Alice

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  4. Last week, our local thrift stores had a 50% off everything sale, and I was fortunate to find many arts and crafts books. Especially art and fashion history, there is no other way than in book form to gain a historical perspective.

    Tfs...sounds like a very fun and relaxing day with your daughter. The last time I spent a day with my daughter at the museum was when she was 10 yo. I still remember the dress she wore, one that I sewed, and her stannding in front of each painting with long pauses, as she noted how everyone does that in a museum. I regret not majoring in art, and taking courses in art history. What an interesting major! Your art appreciation shines in your creative savv blog. In the past few years, watching so many other crafters on YouTube, I've concluded that crafters who have a background in art take their craft to a higher level. There is so much debate whether a work is art or craft. I have read it is about the intention, more than skill. This is where being schooled in art helps I'm guessing...learning art principles and using it to refine the message and fexpression. I'm trying to understand this process. Thank goodness art books are timeless and always a bargain at thrift stores.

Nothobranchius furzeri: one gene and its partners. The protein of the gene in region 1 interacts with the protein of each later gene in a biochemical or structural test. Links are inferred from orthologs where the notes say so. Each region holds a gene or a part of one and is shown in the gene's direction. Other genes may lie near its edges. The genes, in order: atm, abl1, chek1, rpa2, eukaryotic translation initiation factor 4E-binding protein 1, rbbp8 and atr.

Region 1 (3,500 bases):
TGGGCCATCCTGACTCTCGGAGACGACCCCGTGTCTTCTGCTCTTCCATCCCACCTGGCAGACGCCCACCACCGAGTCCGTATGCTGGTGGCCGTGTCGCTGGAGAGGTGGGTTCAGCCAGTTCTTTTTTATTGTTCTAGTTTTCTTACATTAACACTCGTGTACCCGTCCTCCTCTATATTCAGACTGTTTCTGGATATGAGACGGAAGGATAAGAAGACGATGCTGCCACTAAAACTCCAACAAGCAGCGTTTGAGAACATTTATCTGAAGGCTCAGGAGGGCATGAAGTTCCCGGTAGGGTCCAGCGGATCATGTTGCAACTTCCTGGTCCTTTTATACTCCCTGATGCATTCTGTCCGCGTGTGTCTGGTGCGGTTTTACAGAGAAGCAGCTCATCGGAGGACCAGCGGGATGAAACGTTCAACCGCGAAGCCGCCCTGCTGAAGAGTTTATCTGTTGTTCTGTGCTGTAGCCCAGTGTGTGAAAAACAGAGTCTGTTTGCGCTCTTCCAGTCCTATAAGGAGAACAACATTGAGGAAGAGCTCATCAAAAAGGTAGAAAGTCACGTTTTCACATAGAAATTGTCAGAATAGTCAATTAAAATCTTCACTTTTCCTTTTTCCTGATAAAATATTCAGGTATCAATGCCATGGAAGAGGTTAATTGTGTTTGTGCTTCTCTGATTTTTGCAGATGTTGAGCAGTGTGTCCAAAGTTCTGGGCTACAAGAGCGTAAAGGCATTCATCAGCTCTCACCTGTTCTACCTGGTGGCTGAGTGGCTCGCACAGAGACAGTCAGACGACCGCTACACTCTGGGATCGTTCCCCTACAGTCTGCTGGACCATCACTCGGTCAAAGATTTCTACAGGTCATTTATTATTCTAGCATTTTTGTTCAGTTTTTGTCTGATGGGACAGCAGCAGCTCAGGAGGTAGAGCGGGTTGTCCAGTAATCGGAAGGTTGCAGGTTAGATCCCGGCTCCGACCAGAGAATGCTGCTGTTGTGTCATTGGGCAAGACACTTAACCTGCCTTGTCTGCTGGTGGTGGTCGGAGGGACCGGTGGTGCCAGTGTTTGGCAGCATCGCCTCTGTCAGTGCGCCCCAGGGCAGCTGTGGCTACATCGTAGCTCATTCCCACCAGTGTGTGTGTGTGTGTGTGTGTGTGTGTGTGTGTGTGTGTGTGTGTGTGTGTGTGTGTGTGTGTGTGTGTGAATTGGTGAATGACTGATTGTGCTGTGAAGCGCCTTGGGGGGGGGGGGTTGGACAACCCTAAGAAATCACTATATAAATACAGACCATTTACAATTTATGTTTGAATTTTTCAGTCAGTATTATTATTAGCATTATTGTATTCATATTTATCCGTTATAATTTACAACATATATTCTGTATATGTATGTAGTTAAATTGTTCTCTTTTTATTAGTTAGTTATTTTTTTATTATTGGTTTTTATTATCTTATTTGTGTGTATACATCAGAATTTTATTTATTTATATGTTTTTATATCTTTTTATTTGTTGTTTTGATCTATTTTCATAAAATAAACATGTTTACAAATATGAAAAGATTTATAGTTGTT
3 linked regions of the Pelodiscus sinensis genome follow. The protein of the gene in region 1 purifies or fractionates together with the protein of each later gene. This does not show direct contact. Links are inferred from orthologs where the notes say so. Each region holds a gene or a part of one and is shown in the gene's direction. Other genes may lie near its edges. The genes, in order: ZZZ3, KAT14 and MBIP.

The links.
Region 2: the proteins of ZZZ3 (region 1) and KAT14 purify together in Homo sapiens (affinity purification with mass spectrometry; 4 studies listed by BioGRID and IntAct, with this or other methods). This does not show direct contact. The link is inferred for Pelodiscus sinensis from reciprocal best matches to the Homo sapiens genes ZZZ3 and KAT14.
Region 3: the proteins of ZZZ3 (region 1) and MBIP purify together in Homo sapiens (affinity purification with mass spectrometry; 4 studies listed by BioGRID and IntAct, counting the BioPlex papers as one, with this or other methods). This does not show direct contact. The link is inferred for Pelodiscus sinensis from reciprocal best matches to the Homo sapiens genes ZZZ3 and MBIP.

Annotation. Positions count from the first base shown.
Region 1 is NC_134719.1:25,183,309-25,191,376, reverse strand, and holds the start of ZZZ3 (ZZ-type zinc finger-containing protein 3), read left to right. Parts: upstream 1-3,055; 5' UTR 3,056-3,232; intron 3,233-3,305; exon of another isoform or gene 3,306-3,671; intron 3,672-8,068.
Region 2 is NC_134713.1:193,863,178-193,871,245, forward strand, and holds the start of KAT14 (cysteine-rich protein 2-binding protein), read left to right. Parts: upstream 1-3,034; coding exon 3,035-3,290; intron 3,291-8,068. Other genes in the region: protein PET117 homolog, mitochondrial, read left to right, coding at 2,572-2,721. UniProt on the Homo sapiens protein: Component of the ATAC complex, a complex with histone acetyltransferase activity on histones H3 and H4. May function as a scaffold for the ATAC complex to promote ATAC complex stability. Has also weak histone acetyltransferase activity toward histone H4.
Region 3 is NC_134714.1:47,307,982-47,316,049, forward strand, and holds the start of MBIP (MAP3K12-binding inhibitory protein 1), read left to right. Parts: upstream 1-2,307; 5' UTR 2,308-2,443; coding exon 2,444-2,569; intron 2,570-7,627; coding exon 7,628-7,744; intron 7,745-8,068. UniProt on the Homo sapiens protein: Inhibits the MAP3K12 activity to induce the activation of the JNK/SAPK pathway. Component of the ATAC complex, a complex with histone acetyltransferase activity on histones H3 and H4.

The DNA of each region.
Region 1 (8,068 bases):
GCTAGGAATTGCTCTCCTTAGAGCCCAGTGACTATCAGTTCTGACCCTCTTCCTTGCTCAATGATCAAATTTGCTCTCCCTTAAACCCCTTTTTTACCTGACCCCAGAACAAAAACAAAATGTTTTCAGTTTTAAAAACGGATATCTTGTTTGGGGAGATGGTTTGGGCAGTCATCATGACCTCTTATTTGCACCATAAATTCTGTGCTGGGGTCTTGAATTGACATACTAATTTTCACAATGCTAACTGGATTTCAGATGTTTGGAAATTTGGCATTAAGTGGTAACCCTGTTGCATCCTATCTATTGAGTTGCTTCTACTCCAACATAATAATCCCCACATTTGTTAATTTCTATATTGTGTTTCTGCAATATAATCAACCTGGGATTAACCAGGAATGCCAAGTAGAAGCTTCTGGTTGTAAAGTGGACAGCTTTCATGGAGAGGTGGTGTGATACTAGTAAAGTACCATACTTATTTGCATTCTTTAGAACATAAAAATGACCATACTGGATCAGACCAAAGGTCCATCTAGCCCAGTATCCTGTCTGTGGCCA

Have a great day,

    YHF

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  5. What a lovely day in the city with your daughter and such a thoughtful gift! I don't know a whole lot about art, but have always enjoyed visiting museums. (Was beyond thrilled to get to visit the Louvre a few years back! Amazing to view the masterpieces that are so beautiful and so old!!) Your strategies showed ways to make the art show financially feasible.

    I no longer live near a big city but love the energy and "vibe" that one gets when visiting one. When I lived in a bigger city (Charlotte) I dragged my children to all of the cultural events and places there, including the local art museum. They often had "free" days. My children weren't always willing participants, but as young adults now, they seem to have an appreciation for such experiences. Happy 2020!

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  6. What a great outing with your daughter. We actually saw this exhibition today too, and also took the bus into Seattle (from Redmond). Really enjoyed it. I am a member of the Seattle Art Museum, and we go several times a year, which ends up being less expensive than individual tickets.

    Happy New Year to you as well! Wishing you all the best for 2020.

    - Tina